An ignorance of our past, with fear of a changing future

Refugees face the fate that our own ancestors escaped only because Americans of yesteryear took them in

LONDONDERRY — My soul is filled with sadness at how bigoted, racist, and xenophobic the United States has become, and my fist is raised in anger at the opportunistic leaders who selfishly fan the flames of hatred.

The country I love was once a metaphorical beacon on the hill, welcoming of strangers, and open to the tired, poor, and huddled masses yearning to breathe free.

We took in wave after wave of displaced refugees and gave them an opportunity to resettle and build new lives in the American melting pot. Each wave fled from a different form of persecution or hardship, but all gave themselves to our nation, and in time they gave us many new generations committed to making this country stronger and better.

We are those immigrants. But perhaps no more.

Americans are becoming hateful. We are lashing out with an ignorance of our past, and with fear of a changing future.

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I've watched with dismay as voices within our political culture vilify those who look, speak, or pray differently, and then rally others to echo their hate.

This nastiness has been long in the making, but emerged with vigor early this year as a political wedge issue targeting Mexican immigrants. Opportunistic leaders shouted for a giant wall to keep our southern neighbors out, and they demanded a round-up of the 11 million who are already here.

In the summertime they targeted Black Americans, too, championing government agents who viciously attacked them as individuals, and attacked again as they assembled to assert their fundamental Constitutional right to speak and live freely and equally.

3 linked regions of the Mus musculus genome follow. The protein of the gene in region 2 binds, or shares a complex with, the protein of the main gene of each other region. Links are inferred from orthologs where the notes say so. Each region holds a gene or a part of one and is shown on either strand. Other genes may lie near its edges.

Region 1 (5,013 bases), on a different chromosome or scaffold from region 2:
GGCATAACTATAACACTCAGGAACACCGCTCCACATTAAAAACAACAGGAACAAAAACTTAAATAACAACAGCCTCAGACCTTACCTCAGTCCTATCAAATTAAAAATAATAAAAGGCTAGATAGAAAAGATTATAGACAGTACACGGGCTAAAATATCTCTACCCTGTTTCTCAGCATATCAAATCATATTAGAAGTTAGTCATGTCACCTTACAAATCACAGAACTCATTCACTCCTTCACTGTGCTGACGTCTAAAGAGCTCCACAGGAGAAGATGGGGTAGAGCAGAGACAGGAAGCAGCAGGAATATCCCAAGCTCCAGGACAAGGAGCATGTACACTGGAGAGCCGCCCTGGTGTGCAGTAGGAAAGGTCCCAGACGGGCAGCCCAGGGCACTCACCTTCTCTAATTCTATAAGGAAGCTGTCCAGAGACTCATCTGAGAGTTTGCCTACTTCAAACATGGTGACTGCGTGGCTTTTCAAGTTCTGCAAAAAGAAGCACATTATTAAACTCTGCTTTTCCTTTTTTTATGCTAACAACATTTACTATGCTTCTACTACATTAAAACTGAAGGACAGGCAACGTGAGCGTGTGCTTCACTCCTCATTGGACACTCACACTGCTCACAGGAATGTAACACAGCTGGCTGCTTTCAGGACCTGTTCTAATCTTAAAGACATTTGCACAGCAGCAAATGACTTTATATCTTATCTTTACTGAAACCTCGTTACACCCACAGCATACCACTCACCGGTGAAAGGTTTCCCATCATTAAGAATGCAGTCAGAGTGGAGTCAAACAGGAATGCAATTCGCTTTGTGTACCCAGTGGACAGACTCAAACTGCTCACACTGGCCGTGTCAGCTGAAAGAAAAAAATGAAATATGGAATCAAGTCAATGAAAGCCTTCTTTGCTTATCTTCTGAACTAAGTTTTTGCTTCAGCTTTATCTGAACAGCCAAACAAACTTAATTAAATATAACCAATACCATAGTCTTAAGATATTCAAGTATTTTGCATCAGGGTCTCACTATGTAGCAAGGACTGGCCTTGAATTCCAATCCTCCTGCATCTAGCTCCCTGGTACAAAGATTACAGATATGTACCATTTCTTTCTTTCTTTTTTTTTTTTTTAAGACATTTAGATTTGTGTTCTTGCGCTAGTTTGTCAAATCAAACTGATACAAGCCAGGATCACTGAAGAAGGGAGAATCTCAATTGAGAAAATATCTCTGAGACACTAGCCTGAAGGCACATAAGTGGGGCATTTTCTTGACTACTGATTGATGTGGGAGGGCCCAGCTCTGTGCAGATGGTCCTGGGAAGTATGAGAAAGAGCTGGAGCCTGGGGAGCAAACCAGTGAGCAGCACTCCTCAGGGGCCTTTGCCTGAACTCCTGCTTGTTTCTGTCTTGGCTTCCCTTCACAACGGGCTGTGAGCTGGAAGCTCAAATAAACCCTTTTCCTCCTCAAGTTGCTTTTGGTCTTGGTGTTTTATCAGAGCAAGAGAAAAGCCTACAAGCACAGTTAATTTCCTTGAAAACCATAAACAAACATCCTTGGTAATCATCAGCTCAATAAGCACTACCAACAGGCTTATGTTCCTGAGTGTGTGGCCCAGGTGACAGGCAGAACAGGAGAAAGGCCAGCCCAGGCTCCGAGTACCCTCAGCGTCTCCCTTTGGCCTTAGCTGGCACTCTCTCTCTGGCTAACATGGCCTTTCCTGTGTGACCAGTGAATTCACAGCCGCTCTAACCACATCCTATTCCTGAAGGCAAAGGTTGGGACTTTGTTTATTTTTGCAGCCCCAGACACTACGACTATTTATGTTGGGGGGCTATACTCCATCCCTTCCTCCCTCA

And now, these vile leaders are fanning the flames of hatred and fear against Syrian refugees who have been forced from their homes and homeland by indiscriminate terrorism, much of it the unintended result of U.S. aggression elsewhere.

These mean-spirited leaders smile politely and concede that most of the refugees are good people pushed into chaos and struggling to survive, but then stoke a fear that just a few might one day become troublesome, and so they incite us to fear them all.

They preach that we must close our borders for our own good, and in doing so they disparage the American values that made our nation great.

It is easy to be afraid, but fear is not an American value.

Throughout our history, each wave of immigrants has brought their own hardships, and each wave has included a few dangerous individuals. That is nothing new. We have welcomed these immigrants, and when trouble was detected it was dealt with.

To destine hundreds of thousands of struggling refugees to despair and death because of fear of a few is to deny the fate that our own ancestors escaped only because Americans of yesteryear took them in.

We are the children of those immigrants.

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Fear of refugees is the voice of hate, but so, too, is fear of the impoverished. Conservative leaders raise their voices to rally against poor immigrants, decrying that they bring no immediate economic benefit and might pressure government budgets with new demands on food and housing assistance.

Some of those voices acknowledge that the United States is a rich nation, but then with a disturbing sleight of hand they define our society as so poor that we can't afford to help our own impoverished and most certainly can't afford to help those from elsewhere.

But these voices are wrong. The U.S. is the wealthiest nation on earth. We can easily afford to help our own citizens, and to support new immigrants, just as we have done for hundreds of years.

We can afford it if we change our priorities and shift resources from weapons of war to assistance for the poor.

We can afford it if we expect the wealthiest among us help the poorest among us.

We can afford it if we look to history and recognize that investing in those less fortunate yields a stronger, better, more prosperous America.

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